Debouncing, Throttling and Queueing

Throttling can be used in a myriad of scenarios, from reliability (avoid flooding with actions) to performance (not doing anything more times than needed in a specific time-frame). I was checking for ways to throttle some event handlers in Javascript for a personal experiment, and gathered 3 (well, in practice 4) approaches, each with different subtleties. So, to keep them at hand I've decided to write this small post.

Debounce

Debouncing a function means delaying executing the function/callback until after a certain delay. The function will only execute once, no matter how many times you trigger it.

Example code (source):

function debounce(callback, delay) {
    let timeout;

    return function() {
        const context = this;
        let later = function() {
            timeout = null;
            callback.apply(context);
        };
        clearTimeout(timeout);
        timeout = setTimeout(later, delay);
    }
}

Leading Edge Debounce

Pretty similar to the normal debounce, but instead of waiting before executing the callback, in this mode (also known as immediate debounce) we first execute the callback and then disallow further invocations until the delay is over.

Example code (source):

function debounce_plus(func, wait, immediate) {
    let timeout;

    return function() {
        const context = this, args = arguments;
        let later = function() {
            timeout = null;
            if (!immediate)
                func.apply(context, args);
        };
        const callNow = immediate && !timeout;
        clearTimeout(timeout);
        timeout = setTimeout(later, wait);
        if (callNow)
            func.apply(context, args);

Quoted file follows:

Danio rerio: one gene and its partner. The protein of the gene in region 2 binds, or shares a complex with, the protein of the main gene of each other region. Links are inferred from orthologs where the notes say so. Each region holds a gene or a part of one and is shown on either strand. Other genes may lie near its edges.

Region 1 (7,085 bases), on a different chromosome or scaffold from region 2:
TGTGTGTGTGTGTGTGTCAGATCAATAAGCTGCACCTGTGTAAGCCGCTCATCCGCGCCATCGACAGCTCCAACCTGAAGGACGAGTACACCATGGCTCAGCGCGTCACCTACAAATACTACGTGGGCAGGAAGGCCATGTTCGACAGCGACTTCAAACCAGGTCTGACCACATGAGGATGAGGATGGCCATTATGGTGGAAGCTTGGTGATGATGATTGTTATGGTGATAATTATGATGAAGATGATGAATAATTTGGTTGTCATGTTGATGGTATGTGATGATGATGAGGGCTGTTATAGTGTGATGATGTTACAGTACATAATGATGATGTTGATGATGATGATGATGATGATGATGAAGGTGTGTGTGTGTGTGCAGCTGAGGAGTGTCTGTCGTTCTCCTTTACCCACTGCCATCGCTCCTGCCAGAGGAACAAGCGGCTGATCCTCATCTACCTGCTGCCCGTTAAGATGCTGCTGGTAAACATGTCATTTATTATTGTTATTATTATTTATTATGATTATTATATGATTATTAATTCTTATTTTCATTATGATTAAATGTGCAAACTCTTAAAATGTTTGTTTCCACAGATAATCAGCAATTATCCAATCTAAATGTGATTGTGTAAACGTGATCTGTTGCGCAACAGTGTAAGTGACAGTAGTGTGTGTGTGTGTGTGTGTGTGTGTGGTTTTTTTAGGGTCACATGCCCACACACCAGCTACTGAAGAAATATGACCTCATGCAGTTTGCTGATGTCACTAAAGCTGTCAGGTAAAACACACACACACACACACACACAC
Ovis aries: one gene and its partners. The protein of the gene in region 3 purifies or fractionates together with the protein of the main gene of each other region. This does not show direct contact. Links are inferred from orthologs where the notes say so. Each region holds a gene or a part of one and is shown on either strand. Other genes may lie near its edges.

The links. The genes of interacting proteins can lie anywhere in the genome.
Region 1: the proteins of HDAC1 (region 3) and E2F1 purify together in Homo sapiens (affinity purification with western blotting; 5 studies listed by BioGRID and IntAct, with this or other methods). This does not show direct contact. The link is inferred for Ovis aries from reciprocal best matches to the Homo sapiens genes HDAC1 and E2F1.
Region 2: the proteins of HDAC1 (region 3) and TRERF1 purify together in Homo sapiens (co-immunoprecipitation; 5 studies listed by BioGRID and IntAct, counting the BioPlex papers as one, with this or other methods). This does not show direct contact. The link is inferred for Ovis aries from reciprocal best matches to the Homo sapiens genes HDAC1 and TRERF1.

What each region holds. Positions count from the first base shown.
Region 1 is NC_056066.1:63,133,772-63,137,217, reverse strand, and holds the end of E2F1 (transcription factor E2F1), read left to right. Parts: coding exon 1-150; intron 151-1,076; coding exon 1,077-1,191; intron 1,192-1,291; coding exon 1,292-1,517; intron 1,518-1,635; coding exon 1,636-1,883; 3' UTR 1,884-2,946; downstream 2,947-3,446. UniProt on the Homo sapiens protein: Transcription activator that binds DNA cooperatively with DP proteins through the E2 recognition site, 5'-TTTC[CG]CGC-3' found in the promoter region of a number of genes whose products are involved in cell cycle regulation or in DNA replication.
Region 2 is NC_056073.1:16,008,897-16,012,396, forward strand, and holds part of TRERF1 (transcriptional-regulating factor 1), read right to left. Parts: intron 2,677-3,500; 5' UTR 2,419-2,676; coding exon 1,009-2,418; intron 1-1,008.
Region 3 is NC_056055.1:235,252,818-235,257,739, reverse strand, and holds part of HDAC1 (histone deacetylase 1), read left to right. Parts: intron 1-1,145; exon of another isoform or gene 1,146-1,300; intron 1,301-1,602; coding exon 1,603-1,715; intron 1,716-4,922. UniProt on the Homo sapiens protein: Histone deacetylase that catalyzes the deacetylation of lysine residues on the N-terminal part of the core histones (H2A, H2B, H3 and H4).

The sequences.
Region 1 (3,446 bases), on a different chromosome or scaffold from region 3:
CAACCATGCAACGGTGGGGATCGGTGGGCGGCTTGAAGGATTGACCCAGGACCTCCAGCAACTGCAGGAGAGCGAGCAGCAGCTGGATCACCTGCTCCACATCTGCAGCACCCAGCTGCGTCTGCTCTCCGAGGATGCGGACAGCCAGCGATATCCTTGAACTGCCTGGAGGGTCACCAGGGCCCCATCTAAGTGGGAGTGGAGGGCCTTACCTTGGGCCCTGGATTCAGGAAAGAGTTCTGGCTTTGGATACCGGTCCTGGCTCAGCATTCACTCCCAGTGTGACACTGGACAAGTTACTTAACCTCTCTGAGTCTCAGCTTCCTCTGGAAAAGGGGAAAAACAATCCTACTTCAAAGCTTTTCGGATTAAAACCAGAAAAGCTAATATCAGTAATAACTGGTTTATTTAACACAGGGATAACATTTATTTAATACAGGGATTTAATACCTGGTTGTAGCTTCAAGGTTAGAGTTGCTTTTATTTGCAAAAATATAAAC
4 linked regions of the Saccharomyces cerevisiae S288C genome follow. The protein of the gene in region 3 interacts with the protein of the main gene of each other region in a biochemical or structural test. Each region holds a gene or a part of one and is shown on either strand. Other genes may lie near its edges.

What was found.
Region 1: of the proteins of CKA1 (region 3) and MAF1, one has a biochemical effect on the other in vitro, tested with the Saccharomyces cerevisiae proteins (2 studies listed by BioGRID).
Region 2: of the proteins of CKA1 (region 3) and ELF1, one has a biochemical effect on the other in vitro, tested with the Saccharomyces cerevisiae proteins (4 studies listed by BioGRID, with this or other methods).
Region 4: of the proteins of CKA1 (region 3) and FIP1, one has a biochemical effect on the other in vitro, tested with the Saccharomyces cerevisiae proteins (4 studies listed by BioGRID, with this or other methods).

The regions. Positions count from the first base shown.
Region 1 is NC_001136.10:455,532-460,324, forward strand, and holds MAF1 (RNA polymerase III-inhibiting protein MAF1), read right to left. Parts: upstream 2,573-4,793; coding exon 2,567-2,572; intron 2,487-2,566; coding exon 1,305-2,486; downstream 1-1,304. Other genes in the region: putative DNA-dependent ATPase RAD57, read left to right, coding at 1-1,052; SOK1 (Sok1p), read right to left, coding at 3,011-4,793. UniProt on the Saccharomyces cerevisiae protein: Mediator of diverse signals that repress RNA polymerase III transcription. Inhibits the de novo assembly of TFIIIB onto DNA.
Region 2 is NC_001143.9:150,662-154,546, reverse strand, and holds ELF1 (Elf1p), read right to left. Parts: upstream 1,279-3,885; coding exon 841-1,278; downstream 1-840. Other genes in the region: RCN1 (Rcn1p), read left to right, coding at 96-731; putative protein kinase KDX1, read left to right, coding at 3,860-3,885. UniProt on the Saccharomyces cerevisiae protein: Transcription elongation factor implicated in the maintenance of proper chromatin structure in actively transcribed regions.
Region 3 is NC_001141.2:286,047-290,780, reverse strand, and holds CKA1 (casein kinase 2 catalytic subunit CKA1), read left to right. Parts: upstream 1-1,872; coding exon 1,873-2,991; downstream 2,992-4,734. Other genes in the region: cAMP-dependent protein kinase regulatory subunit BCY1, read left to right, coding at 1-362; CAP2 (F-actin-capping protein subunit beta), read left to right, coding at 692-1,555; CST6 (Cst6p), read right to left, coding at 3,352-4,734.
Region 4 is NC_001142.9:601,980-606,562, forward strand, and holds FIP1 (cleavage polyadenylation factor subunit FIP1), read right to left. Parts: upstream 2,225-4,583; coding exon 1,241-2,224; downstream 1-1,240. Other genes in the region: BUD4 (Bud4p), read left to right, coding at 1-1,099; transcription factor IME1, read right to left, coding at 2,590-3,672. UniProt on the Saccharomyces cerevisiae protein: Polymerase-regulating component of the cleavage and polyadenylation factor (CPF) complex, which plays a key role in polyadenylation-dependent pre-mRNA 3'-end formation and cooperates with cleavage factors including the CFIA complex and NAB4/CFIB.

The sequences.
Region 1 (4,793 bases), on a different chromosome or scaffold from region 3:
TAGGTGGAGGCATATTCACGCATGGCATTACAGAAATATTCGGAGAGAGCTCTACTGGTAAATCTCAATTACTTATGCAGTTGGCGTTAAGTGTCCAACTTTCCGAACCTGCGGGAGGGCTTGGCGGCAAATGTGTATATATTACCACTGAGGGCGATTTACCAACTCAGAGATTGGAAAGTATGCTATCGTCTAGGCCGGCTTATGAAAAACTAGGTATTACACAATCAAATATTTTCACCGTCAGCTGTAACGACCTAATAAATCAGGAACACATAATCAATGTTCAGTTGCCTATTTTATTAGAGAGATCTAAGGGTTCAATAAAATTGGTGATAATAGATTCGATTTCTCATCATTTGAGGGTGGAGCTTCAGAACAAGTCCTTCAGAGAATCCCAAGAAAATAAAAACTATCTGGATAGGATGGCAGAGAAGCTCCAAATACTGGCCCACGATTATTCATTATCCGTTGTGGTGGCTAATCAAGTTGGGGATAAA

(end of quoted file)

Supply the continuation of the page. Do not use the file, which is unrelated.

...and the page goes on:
};
};

Throttle

Throttling is an old but always effective technique. In its simplest form, we only allow at most one function execution in the specified threshold (very similar to immediate debouncing). Further calls are discarded.

Example code (source):

function throttle(callback, threshold) {
    let last;
    let timeout;

    return function() {
        const context = this;
        const now = Date.now();

        if (last && now < last + threshold) {
            window.clearTimeout(timeout);
            timeout = window.setTimeout(function() {
                last = now;
                callback.apply(context);
            }, threshold);
        } else {
            last = now;
            callback.apply(context);
        }
    };
}

Queue

Queueing is another mature technique, by which we build a "tasks list" and then execute it (usually in a certain order).

The benefits of this technique are mainly that a) you don't lose any invocation request (you enqueue it 3 times, 3 times will be executed) and b) you get fine control of when it will be executed, and can do any kind of operations over it (throttle the dequeueing speed, remove duplicates/aggregate similar calls, etc.).

Example code (source), buffering into a FIFO queue and adding an initial processing start delay:

function Buffer(startDelay) {
    var queue = [];
    let timeout;

    function taskHandler(task, callback) {
        console.log("Queue size: " + queue.length);
        task();

        // call the buffer callback.
        callback();
    }

    function run() {
        var callback = function () {
                if (queue.length > 0) {
                    run();
                } else {
                    // signal the buffer we're done processing
                timeout = null;
                }
        }

        // give the first item in the queue & the callback to the handler
        taskHandler(queue.shift(), callback);
    }

    // push the task to the queue. If the queue was empty before the task was pushed we start processing
    this.append = function(task) {
        queue.push(task);

        // Simulate a delayed start. In the real world, should just be what's inside of the function,
        // and there would be no need of a timeout except if we want a delayed start of queue processing
        if (queue.length && !timeout) {
            clearTimeout(timeout);
            timeout = window.setTimeout(function() {
                run();
            }, startDelay);
        }
    }
}

A minimalistic working example can be checked at https://kartones.net/demos/023/. Just some inputs, each applying a different technique to the onkeyup event.

Posted by Kartones on 2020-07-15

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